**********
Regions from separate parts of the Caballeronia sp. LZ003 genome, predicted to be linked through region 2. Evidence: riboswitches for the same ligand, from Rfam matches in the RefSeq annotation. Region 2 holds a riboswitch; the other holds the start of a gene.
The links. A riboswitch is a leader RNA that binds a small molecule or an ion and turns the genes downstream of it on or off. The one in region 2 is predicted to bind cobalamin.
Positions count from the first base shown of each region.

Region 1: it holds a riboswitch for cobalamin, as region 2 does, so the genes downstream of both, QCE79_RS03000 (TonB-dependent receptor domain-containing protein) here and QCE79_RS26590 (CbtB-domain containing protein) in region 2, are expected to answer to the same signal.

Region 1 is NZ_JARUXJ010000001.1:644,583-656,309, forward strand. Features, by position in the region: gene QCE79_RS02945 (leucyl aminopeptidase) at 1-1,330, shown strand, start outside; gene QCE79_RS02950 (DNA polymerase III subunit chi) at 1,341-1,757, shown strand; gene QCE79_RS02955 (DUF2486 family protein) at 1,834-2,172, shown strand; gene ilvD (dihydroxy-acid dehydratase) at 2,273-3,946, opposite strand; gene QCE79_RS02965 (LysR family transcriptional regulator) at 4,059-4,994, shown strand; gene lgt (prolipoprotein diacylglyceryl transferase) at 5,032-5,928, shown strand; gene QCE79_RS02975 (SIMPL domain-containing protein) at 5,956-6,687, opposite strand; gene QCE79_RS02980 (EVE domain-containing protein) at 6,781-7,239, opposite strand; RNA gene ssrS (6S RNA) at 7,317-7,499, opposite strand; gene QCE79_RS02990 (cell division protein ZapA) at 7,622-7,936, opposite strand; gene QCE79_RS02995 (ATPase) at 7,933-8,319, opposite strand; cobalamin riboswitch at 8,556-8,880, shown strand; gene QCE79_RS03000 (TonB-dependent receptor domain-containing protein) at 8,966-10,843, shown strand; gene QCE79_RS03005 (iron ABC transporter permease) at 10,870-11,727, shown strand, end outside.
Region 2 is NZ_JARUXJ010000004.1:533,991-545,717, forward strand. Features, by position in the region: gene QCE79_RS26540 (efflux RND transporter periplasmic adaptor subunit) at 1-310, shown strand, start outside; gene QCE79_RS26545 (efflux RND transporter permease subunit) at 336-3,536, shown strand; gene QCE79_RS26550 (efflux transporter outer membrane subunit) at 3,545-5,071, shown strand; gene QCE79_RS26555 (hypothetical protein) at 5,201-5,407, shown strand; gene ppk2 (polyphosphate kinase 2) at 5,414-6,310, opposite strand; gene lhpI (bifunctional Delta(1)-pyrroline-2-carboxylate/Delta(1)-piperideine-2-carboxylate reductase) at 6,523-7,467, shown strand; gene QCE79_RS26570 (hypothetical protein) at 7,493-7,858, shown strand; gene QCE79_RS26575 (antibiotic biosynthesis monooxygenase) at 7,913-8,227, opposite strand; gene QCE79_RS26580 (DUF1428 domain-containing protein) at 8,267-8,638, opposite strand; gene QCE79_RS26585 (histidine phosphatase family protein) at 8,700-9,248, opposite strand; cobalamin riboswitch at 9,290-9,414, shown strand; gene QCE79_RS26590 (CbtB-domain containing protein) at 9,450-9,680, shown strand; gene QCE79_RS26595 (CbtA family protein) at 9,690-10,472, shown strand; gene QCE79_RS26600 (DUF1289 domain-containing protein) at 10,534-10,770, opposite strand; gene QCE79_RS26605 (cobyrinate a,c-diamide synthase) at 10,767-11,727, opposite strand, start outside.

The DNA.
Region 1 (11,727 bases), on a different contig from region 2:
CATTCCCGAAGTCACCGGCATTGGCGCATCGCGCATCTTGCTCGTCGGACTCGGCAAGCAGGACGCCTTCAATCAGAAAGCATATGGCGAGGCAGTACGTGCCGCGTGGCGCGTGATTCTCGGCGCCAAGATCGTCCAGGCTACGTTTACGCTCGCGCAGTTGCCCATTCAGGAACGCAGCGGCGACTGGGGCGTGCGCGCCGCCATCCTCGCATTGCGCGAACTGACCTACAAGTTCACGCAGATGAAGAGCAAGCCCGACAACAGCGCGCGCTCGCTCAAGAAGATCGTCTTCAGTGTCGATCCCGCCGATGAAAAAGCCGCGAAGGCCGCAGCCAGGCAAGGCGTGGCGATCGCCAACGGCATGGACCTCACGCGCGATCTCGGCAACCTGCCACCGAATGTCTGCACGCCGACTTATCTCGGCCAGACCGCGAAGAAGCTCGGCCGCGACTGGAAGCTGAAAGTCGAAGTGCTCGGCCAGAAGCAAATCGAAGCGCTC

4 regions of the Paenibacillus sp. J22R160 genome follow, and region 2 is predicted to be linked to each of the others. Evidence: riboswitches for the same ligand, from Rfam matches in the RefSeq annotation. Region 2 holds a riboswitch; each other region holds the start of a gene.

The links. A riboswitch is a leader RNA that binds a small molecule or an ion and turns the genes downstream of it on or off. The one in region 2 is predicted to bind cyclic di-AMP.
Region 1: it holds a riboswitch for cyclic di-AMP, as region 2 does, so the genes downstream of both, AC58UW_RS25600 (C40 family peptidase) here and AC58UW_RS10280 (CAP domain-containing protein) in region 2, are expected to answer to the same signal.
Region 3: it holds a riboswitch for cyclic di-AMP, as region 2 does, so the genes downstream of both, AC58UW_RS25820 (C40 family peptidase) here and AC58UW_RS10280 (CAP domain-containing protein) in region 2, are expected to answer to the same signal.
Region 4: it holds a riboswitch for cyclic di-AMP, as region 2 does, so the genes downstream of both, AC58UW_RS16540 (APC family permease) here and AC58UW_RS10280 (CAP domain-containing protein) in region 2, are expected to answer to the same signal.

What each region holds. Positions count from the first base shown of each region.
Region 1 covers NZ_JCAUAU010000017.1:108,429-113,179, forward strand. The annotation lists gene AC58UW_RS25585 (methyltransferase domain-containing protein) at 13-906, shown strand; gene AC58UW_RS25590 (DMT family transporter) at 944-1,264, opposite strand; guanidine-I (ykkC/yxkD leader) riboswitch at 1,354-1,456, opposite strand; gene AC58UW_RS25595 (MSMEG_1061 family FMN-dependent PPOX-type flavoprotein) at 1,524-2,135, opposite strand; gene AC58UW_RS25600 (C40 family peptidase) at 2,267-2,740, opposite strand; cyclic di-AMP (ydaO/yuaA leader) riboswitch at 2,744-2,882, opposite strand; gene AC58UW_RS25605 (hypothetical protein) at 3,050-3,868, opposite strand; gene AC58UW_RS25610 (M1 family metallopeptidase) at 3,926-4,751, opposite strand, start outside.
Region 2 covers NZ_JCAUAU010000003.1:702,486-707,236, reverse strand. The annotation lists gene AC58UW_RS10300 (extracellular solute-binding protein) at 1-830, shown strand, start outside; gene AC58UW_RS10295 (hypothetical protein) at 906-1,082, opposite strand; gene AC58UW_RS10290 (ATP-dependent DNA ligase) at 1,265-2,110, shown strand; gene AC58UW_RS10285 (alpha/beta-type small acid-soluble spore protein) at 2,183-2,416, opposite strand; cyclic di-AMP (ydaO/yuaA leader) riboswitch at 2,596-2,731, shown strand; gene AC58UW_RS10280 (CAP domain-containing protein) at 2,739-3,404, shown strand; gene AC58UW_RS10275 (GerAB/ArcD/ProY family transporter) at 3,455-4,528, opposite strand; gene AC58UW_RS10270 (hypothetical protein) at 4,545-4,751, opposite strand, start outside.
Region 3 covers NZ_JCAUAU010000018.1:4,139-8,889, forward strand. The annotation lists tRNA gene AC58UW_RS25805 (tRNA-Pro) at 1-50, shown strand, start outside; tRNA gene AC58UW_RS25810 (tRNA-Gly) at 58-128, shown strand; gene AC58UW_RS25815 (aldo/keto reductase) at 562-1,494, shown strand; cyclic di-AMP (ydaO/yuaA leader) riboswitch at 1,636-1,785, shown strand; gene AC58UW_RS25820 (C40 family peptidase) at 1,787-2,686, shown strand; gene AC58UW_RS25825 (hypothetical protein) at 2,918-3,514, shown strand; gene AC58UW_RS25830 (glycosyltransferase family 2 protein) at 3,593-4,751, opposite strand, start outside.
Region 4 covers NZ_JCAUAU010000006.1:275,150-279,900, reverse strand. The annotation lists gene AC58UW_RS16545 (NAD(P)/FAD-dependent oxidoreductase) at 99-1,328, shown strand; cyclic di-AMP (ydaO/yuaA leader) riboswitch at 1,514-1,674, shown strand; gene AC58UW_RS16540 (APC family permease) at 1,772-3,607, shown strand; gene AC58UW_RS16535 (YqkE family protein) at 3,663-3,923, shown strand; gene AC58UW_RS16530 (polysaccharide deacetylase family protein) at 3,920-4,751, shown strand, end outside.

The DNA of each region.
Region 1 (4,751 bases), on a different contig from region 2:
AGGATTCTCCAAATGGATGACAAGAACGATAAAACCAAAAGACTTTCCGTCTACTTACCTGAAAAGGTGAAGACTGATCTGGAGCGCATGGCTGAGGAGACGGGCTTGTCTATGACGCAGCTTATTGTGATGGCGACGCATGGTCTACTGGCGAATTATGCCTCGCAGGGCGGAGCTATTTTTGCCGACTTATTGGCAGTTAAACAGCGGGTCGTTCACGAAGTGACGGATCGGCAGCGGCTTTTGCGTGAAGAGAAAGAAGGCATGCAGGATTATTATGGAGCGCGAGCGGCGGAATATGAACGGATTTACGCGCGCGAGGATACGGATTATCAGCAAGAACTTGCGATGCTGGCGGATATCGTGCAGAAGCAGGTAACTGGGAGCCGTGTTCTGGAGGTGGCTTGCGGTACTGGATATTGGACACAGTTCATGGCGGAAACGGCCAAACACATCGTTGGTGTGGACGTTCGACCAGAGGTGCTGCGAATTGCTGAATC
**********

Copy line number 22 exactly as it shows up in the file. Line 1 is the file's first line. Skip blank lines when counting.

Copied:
AGGATTCTCCAAATGGATGACAAGAACGATAAAACCAAAAGACTTTCCGTCTACTTACCTGAAAAGGTGAAGACTGATCTGGAGCGCATGGCTGAGGAGACGGGCTTGTCTATGACGCAGCTTATTGTGATGGCGACGCATGGTCTACTGGCGAATTATGCCTCGCAGGGCGGAGCTATTTTTGCCGACTTATTGGCAGTTAAACAGCGGGTCGTTCACGAAGTGACGGATCGGCAGCGGCTTTTGCGTGAAGAGAAAGAAGGCATGCAGGATTATTATGGAGCGCGAGCGGCGGAATATGAACGGATTTACGCGCGCGAGGATACGGATTATCAGCAAGAACTTGCGATGCTGGCGGATATCGTGCAGAAGCAGGTAACTGGGAGCCGTGTTCTGGAGGTGGCTTGCGGTACTGGATATTGGACACAGTTCATGGCGGAAACGGCCAAACACATCGTTGGTGTGGACGTTCGACCAGAGGTGCTGCGAATTGCTGAATC